U.S. Intellectual History Blog

History By Numbers

The abandoned Michigan Central Station is seen in Detroit, MichiganI bet many readers of this blog have seen or heard of the remarkable piece of journalism by the Detroit Free Press on the financial mess that has engulfed the city those reporters cover.  Tom Sugrue posted a link to the piece on facebook and, of course, he has also written a tremendous book on the decline cities, The Origins of the Urban Crisis.  The research that went into the Freep piece struck many, including Tom, as an excellent example of historical methods being applied smartly and carefully to a contemporary problem.  It was also an example of quantitative or empirical history–something I don’t do much of and something I would like to hear our readers weigh in upon.

In a piece for the Percolator blog at the Chronicle of Higher Education, Marc Parry quantifies the rise and fall and rise again of history by numbers.  The upshot of the piece is that while “cliometrics” fell out of fashion by the 1990s, today “cliodynamics” is on the rise.  With the apparent interest in digital humanities that many of us share (if somewhat cautiously and skeptically), I am not surprised that new ways of using, analyzing, and presenting data is remaking the perception of quantitative history.

I have posted something similar to this question before and I remember Tim Lacy pointing to Sarah Igo’s book, The Averaged American.  But I am not asking about how historians have looked at the use of empirical knowledge but how they use it and how they think the use of it has changed with the development of digital history.  In other words, will we see a renaissance of quantitative history that will overwhelm the somewhat negative connotation that field has had?

7 Thoughts on this Post

  1. Ray, I’m glad you posted this. I have been thinking about one particular “cliodynamic” tool that is becoming more ubiquitous lately, the Google ngram.

    There are some things about ngrams I don’t know, and there are some things I don’t like, and there’s probably some overlap between them.

    Here’s what I don’t know:

    1) Is the output of an ngram query adjusted for number of occurrences of a term as a percentage of total words in print, or as a percentage of total words in print for works of a particular kind? Without such an adjustment — or the option to make one — the directional change of an ngram line seems meaningless.

    2) Does the google ngram query eliminate duplicate copies / editions of books?

    Here’s what I don’t like: the increasing reliance of historians on a private, third-party for-profit company to gather, store, and manage information in such a way that is adequate for the work of constructing a sound historical argument.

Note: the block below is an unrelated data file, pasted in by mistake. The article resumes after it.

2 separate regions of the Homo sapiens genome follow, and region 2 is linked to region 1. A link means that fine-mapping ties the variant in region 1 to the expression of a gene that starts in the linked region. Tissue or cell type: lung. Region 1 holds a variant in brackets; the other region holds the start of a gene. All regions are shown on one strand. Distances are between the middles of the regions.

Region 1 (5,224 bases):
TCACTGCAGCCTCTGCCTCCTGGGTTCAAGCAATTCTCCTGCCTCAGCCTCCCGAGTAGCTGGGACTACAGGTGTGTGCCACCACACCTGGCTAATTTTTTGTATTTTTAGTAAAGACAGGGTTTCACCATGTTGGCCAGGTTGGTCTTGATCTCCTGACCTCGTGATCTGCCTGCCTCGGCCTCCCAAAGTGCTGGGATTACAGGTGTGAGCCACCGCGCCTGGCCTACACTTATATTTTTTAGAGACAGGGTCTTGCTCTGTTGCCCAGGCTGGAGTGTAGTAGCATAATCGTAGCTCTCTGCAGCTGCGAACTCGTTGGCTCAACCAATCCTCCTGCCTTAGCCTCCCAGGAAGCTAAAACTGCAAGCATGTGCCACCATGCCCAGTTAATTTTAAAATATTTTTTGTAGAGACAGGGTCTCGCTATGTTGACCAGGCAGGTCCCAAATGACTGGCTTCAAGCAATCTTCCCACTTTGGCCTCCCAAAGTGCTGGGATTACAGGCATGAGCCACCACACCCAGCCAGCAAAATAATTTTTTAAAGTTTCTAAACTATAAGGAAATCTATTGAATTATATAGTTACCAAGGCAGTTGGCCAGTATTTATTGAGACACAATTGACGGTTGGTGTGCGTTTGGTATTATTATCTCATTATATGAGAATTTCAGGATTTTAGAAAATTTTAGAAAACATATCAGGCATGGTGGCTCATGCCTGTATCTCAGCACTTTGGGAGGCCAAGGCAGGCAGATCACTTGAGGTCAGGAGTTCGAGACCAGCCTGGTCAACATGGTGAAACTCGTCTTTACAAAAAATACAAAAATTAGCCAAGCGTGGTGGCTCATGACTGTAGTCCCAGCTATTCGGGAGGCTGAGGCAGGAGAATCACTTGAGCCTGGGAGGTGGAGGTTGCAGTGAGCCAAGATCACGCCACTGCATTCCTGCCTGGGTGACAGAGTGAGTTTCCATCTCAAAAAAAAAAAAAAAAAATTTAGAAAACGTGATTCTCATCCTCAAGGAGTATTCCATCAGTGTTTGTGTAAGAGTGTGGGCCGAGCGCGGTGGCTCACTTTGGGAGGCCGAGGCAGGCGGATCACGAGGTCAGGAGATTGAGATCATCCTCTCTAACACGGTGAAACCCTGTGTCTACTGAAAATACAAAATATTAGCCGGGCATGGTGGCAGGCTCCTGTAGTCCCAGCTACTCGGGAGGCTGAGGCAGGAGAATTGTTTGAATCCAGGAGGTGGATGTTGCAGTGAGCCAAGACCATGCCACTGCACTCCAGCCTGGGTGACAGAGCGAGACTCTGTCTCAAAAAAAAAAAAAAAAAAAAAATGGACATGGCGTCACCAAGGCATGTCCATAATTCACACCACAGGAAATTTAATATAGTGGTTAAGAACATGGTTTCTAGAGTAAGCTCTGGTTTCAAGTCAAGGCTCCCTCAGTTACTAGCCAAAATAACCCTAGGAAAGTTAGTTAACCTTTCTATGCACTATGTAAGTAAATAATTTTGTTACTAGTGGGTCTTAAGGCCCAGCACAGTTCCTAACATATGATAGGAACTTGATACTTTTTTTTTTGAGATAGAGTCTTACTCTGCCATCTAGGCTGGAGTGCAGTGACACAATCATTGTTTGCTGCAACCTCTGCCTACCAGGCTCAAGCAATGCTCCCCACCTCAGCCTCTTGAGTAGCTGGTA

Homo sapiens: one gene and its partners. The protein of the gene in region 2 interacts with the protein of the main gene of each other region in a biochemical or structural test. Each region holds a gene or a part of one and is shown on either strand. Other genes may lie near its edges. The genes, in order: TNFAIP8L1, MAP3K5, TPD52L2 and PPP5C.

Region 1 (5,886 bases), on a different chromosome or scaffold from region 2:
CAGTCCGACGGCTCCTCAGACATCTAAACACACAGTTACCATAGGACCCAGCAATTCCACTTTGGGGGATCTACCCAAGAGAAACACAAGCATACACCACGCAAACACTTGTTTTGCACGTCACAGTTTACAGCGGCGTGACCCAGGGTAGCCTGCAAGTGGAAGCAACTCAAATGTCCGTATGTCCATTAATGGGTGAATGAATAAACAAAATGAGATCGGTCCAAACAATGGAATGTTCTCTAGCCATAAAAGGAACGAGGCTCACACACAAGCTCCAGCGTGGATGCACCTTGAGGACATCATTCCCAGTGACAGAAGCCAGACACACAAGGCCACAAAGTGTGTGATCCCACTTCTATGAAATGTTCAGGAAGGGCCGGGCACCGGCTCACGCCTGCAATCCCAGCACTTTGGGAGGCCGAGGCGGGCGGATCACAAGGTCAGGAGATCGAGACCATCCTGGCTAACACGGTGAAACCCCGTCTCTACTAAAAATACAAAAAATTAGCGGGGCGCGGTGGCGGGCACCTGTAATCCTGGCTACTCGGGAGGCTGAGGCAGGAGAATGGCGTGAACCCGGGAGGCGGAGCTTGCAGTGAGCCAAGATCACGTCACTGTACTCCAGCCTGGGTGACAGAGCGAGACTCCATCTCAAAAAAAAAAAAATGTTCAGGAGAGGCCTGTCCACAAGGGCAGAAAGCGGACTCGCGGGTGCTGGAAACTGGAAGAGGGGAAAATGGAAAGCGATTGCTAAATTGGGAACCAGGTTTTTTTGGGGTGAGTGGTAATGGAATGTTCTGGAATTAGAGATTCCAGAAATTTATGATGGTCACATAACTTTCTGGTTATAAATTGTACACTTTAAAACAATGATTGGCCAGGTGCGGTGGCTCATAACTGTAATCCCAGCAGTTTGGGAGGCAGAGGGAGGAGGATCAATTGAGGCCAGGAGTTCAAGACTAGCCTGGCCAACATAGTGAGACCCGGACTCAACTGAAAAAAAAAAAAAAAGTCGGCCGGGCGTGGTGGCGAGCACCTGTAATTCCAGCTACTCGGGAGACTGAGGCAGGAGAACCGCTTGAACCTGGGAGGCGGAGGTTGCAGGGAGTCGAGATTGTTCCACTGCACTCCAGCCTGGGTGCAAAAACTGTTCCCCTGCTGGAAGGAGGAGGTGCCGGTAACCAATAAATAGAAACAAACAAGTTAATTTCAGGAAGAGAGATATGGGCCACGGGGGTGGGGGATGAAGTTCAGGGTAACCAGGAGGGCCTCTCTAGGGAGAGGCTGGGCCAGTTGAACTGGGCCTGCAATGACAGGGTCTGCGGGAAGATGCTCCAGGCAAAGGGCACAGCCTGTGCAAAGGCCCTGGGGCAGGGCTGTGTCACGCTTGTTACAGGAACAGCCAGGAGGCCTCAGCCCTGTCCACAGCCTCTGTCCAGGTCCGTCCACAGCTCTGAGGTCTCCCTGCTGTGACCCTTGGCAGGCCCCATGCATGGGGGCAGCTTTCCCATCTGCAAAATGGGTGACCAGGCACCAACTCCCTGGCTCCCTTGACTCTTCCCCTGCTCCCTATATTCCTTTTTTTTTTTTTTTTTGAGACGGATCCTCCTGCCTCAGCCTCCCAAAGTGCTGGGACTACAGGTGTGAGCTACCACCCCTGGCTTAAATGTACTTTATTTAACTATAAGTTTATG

The flaws with Time on the Cross were flaws of the historians’ designing. But with Google ngrams, historians are relying on someone else to design a tool that is supposed to make statistical sense of textual evidence. This strikes me as putting too much trust in Google to “get it right” methodologically.

    Just my two cliophilic, technoskeptic cents.

  2. Thanks for the kind words about my work. As someone trained, in part, by various “new social historians,” I lament the decline in historians’ ability to conduct quantitative research, to use data in their own work, or to assess and critique quantitative scholarship, especially in other social sciences. But my work is also strongly influenced by political, cultural, and intellectual histories. Hard data can be very useful for historians, but it is only one of many sources to make sense out of the past, and often not the best. The limits of quantitative research are clear in the DFP article on Detroit’s bankruptcy. The authors trace the ebb and flow of tax dollars, pension obligations, and public spending in Detroit. For its clear presentation of those data, the article is indispensable. I don’t know of another recent journalistic account of urban finance that is so grounded in historical research. But it’s the first word, not the last. The statistics tell a story, but also lend themselves to a limited understanding of causality that downplays state and federal policies that affected Detroit, shifting ideologies about government’s role in urban life, and the reshuffling of power between cities and suburbs. To read Detroit’s fiscal data, it’s important to consider the rise of conservatism, the limits of liberalism, the racialization of urban space, the rise of market-based understandings of economics and politics, the collapse of union power, and the consequences of societal fracture. Quantitative scholarship is a start, but the histories of politics, ideology, political economy, race, and culture are necessary for the full picture.